When assessing insurgencies and violence and Kashmir, it is impossible to not analyze the role of Pakistani intelligence aiding and abetting militant groups in the region, and causing more violence. This can be argued in a stability-instability paradox context. As Ganguly (1995) demonstrates, both sides are trying to fuel contentious internal conflict. Pakistan has countless of times supported insurgencies and militant activity in India through aid and intelligence The stakes were raised immensely post 1998 when Pakistan tested nuclear missiles in Chagai, twenty-three years after India had gained nuclear capabilities in 1974. Subsequently, the two nations conducted “back-to-back nuclear tests in May 1998… even though the two states were not signatories to the Nuclear Nonproliferation Treaty, they had faced considerable international opprobrium for their crossing of the nuclear Rubicon" (Ganguly, 2008; 169).


Consequentially, Pakistan's heavy involvement and proximity with China has led to increased activity and helplessness among civilians. The competing violence of military and militancy has led to fatigue in civilians. Moreover, by shifting direction to structure, it has been established that all the instability in the region has its roots in the structural and institutional monopoly that the state possesses. As highlighted by Mann(1984), structural power can be used as a tool to initiate conflict and violence. Other than not holding a referendum on the fate of Kashmir while they were required to, both India and Pak’s state strategies have instilled a sense of exhaustion. While, India incorporated Kashmir in its constitution and gave it a special autonomous status through article 370, access to legal pathways for justice when there is abuse by military personnel is extremely tiresome. What renders more injustice, is Kashmir as a center of hostility because it sets a precedent for the Indian state to apply legislation like the Disturbed Areas Act, the Armed Forces Special Powers Act (AFSPA) and the Public Safety Act (PSA), which grant military troops and domestic police unchecked power to carry out operations (Haley & Hoffman, 201; 46).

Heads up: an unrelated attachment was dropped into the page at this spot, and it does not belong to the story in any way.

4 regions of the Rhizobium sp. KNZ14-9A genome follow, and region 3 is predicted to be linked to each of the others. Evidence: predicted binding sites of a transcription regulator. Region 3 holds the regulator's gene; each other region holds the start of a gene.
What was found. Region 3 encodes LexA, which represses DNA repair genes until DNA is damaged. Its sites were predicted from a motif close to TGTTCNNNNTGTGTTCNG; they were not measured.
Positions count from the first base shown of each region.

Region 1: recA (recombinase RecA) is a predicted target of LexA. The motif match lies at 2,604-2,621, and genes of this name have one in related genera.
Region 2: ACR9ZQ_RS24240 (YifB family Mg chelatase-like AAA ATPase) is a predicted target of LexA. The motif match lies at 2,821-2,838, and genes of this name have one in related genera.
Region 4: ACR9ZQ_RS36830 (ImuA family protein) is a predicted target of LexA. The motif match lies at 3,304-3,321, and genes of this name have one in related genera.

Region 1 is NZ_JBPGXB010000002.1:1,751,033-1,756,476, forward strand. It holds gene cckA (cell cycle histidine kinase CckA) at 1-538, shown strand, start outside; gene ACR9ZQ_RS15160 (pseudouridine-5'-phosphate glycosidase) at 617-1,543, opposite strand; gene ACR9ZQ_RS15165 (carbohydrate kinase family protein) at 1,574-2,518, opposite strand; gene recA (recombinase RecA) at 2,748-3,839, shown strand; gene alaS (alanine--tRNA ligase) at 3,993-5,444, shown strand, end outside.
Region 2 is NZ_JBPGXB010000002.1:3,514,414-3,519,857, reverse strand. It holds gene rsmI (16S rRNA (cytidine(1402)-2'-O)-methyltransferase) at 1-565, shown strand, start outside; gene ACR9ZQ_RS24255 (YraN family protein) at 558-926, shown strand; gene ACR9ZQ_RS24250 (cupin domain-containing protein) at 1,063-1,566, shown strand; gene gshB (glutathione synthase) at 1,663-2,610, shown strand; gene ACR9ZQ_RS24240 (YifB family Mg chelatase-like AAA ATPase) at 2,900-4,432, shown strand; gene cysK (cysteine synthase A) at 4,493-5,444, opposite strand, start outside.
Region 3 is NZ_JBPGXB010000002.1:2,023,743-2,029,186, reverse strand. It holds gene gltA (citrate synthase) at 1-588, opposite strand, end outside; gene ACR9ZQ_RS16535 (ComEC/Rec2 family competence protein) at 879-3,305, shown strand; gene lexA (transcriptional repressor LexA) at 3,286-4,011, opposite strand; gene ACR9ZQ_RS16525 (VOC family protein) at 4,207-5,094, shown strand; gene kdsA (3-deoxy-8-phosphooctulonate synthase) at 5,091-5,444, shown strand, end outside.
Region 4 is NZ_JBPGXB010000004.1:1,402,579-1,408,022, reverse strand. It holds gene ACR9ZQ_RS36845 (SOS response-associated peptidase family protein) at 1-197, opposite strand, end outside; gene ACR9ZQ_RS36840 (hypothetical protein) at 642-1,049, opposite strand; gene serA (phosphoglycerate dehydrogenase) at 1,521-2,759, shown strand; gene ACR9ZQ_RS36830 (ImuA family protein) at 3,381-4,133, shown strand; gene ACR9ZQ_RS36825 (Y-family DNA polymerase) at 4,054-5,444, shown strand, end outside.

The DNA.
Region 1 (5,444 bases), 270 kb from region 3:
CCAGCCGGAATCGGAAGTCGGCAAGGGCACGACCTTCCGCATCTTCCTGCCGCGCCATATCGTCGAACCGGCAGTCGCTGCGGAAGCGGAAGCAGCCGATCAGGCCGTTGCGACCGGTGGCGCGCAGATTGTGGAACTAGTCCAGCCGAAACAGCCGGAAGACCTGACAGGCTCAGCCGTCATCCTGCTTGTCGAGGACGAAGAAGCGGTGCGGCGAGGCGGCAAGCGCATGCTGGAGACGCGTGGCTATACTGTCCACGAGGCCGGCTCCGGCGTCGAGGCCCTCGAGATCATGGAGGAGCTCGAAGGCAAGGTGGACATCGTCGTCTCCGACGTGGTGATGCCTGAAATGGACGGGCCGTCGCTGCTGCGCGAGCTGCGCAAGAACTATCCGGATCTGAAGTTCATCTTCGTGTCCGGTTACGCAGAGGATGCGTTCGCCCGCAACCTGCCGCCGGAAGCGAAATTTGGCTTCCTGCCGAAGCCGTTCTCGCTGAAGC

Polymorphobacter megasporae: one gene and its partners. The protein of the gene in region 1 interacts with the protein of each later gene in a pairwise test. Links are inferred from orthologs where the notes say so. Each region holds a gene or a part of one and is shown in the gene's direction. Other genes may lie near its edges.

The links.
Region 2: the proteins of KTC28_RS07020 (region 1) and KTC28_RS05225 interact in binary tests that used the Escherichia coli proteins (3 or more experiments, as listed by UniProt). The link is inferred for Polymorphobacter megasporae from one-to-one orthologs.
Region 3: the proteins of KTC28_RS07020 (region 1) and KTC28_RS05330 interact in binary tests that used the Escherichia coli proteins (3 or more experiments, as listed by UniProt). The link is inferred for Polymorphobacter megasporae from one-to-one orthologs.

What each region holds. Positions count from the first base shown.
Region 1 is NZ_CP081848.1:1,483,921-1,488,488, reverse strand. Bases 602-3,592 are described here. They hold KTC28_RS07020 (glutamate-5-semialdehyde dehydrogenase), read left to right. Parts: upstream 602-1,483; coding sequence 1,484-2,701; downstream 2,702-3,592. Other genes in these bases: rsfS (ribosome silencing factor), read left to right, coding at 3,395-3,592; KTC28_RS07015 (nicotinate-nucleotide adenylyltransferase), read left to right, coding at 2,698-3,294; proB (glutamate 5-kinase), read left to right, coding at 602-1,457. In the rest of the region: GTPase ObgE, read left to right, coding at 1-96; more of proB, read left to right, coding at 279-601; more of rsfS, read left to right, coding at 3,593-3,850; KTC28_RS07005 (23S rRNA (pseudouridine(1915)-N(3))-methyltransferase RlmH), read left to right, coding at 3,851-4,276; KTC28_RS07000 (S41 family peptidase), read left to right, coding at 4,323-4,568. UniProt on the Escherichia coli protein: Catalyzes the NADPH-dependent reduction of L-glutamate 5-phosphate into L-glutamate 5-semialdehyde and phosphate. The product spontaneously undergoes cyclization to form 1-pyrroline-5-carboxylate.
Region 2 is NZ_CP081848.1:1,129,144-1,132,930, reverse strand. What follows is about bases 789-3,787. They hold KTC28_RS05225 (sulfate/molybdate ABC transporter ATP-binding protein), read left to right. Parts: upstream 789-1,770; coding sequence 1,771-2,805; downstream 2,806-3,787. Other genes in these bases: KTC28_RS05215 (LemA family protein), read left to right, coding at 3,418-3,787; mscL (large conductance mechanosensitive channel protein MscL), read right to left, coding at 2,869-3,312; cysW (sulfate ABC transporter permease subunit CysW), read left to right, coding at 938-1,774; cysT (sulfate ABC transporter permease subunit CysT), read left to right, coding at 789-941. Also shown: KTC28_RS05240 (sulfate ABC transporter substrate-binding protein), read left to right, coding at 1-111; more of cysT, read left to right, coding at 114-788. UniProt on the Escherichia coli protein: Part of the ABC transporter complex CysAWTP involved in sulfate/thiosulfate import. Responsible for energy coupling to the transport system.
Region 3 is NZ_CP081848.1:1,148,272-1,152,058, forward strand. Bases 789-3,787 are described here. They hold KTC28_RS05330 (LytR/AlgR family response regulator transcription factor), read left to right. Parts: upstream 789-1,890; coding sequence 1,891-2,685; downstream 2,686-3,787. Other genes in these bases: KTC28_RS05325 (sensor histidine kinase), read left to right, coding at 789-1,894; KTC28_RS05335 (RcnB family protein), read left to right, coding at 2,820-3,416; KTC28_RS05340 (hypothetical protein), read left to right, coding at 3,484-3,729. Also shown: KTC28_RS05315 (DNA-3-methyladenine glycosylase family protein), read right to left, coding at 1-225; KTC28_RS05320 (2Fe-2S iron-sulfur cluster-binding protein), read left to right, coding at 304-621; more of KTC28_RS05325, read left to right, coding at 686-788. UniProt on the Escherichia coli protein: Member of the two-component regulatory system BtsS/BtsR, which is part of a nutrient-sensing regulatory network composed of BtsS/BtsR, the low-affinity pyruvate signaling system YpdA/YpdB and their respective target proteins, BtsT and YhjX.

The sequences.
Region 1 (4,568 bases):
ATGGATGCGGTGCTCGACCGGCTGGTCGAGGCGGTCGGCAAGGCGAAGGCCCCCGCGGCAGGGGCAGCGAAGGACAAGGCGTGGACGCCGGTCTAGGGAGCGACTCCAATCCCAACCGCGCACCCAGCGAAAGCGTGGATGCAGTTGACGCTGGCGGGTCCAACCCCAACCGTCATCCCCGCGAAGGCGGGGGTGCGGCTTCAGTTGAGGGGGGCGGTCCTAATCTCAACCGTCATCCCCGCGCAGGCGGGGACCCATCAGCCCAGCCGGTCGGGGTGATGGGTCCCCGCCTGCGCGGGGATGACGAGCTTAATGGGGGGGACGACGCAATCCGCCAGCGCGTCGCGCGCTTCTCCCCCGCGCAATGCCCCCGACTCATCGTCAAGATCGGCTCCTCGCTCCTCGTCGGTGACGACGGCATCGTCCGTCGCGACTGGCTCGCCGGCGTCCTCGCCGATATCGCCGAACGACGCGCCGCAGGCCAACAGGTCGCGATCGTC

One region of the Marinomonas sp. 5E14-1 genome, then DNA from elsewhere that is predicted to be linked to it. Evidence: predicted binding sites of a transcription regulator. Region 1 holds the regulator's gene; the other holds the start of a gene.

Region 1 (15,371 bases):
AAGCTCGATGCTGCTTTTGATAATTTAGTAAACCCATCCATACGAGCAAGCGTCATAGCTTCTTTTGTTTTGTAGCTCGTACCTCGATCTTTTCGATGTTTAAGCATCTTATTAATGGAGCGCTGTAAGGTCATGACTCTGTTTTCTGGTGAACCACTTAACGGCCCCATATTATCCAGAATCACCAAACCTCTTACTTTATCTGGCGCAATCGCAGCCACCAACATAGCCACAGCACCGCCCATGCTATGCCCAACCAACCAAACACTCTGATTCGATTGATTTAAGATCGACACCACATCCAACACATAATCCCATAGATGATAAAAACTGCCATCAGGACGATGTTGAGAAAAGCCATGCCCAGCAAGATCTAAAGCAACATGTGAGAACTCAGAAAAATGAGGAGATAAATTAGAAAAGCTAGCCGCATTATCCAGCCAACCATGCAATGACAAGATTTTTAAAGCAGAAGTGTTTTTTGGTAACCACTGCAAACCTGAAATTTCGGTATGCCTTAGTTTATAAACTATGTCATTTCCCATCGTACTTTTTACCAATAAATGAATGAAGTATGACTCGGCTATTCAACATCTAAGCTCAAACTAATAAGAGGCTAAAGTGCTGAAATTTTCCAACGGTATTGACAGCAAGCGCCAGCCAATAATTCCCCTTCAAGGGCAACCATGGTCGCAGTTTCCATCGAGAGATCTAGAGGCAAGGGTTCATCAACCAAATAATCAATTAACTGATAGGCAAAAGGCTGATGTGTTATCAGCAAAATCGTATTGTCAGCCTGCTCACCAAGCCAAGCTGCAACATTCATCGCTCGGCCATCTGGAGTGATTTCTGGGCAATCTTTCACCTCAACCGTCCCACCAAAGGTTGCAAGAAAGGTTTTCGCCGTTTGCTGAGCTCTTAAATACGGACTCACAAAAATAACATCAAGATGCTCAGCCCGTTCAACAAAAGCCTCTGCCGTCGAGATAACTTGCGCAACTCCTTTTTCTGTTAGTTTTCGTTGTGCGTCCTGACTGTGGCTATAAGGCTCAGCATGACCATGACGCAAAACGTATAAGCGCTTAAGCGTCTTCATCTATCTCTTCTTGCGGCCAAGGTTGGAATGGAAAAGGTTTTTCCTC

In conclusion, Kashmir is a complex conflict with a multi-faceted and cyclical. As elaborated, after the nuclear armament of both nations, this nature of violence became more brutal as the stakes were raised for both India and Pakistan. India’s failure to repair the institutional damage done by years of injustice has strengthened the self-determination uprisings in the region. Nuclearisation has been thoroughly researched in South Asia in a Kashmiri context because it is the hotbed and at the center of the contention between the most important key players in the region. This has directly impacted civilian life and human rights. 




Ganguly, S. et. al (2018). India, Pakistan, and the Kashmir dispute: unpacking the dynamics of a South Asian frozen conflict. 129–143. Asia Europe Journal  17 (1). https://link-springer-com.myaccess.library.utoronto.ca/content/pdf/10.1007/s10308-018-0526-5.pdf

Waltz, K. (2012) “Why Iran Should Get The Bomb”, Council On Foreign Affairs. https://www.foreignaffairs.com/articles/iran/2012-06-15/why-iran-should-get-bomb

Ganguly, S. (1995). Indo-Pakistani nuclear issues and the stability/instability paradox. Studies in Conflict and Terrorism, 18(4), 325. Retrieved from http://myaccess.library.utoronto.ca/login?url=https://search-proquest-com.myaccess.library.utoronto.ca/docview/198300555?accountid=14771.

Dittmer, L. (2001). South Asia's security dilemma. Asian Survey, 41(6), 897-906. Retrieved from http://myaccess.library.utoronto.ca/login?url=https://search-proquest-com.myaccess.library.utoronto.ca/docview/60605481?accountid=14771. 

MANN, M. (1984). The autonomous power of the state: Its origins, mechanisms and results. European Journal of Sociology / Archives Européennes De Sociologie / Europäisches Archiv Für Soziologie, 25(2), 185-213. Retrieved from www.jstor.org/stable/23999270

Duschinski, H., & Hoffman, B. (2011). Everyday violence, institutional denial and struggles for justice in Kashmir. Race & Class, 52(4), 44–70. https://doi.org/10.1177/0306396810396583

Glaser, C. L. (1997). The security dilemma revisited. World Politics, 50(1), 171-201. Retrieved from http://myaccess.library.utoronto.ca/login?url=https://search-proquest-com.myaccess.library.utoronto.ca/docview/274302756?accountid=14771.

Ganguly, S. (2008). War, Nuclear Weapons, and Crisis Stability in South Asia. Security Studies 17 (1): pp.164 184. https://www.tandfonline.com/doi/abs/10.1080/09636410801894233?journalCode=fsst20